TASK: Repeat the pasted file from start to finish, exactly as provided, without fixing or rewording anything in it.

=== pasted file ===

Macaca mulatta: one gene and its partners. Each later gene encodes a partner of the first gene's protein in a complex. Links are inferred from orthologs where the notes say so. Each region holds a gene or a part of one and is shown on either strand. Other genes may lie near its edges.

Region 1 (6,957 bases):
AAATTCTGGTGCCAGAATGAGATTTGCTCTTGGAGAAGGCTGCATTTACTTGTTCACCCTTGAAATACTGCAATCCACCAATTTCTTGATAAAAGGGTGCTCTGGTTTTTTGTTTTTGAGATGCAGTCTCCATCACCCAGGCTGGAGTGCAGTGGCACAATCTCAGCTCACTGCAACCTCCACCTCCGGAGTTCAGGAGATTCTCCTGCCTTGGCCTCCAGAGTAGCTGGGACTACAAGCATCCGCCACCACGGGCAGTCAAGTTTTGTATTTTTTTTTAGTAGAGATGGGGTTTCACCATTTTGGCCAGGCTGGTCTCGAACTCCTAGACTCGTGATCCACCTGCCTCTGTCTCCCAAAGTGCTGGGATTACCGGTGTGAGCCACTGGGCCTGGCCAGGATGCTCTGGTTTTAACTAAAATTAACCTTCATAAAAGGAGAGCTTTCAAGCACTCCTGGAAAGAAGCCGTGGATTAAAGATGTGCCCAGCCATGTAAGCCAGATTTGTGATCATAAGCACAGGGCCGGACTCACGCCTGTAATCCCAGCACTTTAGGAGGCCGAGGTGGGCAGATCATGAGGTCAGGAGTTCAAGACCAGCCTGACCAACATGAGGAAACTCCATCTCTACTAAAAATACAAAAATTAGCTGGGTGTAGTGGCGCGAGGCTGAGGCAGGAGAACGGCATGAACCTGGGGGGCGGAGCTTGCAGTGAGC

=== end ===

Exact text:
Macaca mulatta: one gene and its partners. Each later gene encodes a partner of the first gene's protein in a complex. Links are inferred from orthologs where the notes say so. Each region holds a gene or a part of one and is shown on either strand. Other genes may lie near its edges.

Region 1 (6,957 bases):
AAATTCTGGTGCCAGAATGAGATTTGCTCTTGGAGAAGGCTGCATTTACTTGTTCACCCTTGAAATACTGCAATCCACCAATTTCTTGATAAAAGGGTGCTCTGGTTTTTTGTTTTTGAGATGCAGTCTCCATCACCCAGGCTGGAGTGCAGTGGCACAATCTCAGCTCACTGCAACCTCCACCTCCGGAGTTCAGGAGATTCTCCTGCCTTGGCCTCCAGAGTAGCTGGGACTACAAGCATCCGCCACCACGGGCAGTCAAGTTTTGTATTTTTTTTTAGTAGAGATGGGGTTTCACCATTTTGGCCAGGCTGGTCTCGAACTCCTAGACTCGTGATCCACCTGCCTCTGTCTCCCAAAGTGCTGGGATTACCGGTGTGAGCCACTGGGCCTGGCCAGGATGCTCTGGTTTTAACTAAAATTAACCTTCATAAAAGGAGAGCTTTCAAGCACTCCTGGAAAGAAGCCGTGGATTAAAGATGTGCCCAGCCATGTAAGCCAGATTTGTGATCATAAGCACAGGGCCGGACTCACGCCTGTAATCCCAGCACTTTAGGAGGCCGAGGTGGGCAGATCATGAGGTCAGGAGTTCAAGACCAGCCTGACCAACATGAGGAAACTCCATCTCTACTAAAAATACAAAAATTAGCTGGGTGTAGTGGCGCGAGGCTGAGGCAGGAGAACGGCATGAACCTGGGGGGCGGAGCTTGCAGTGAGC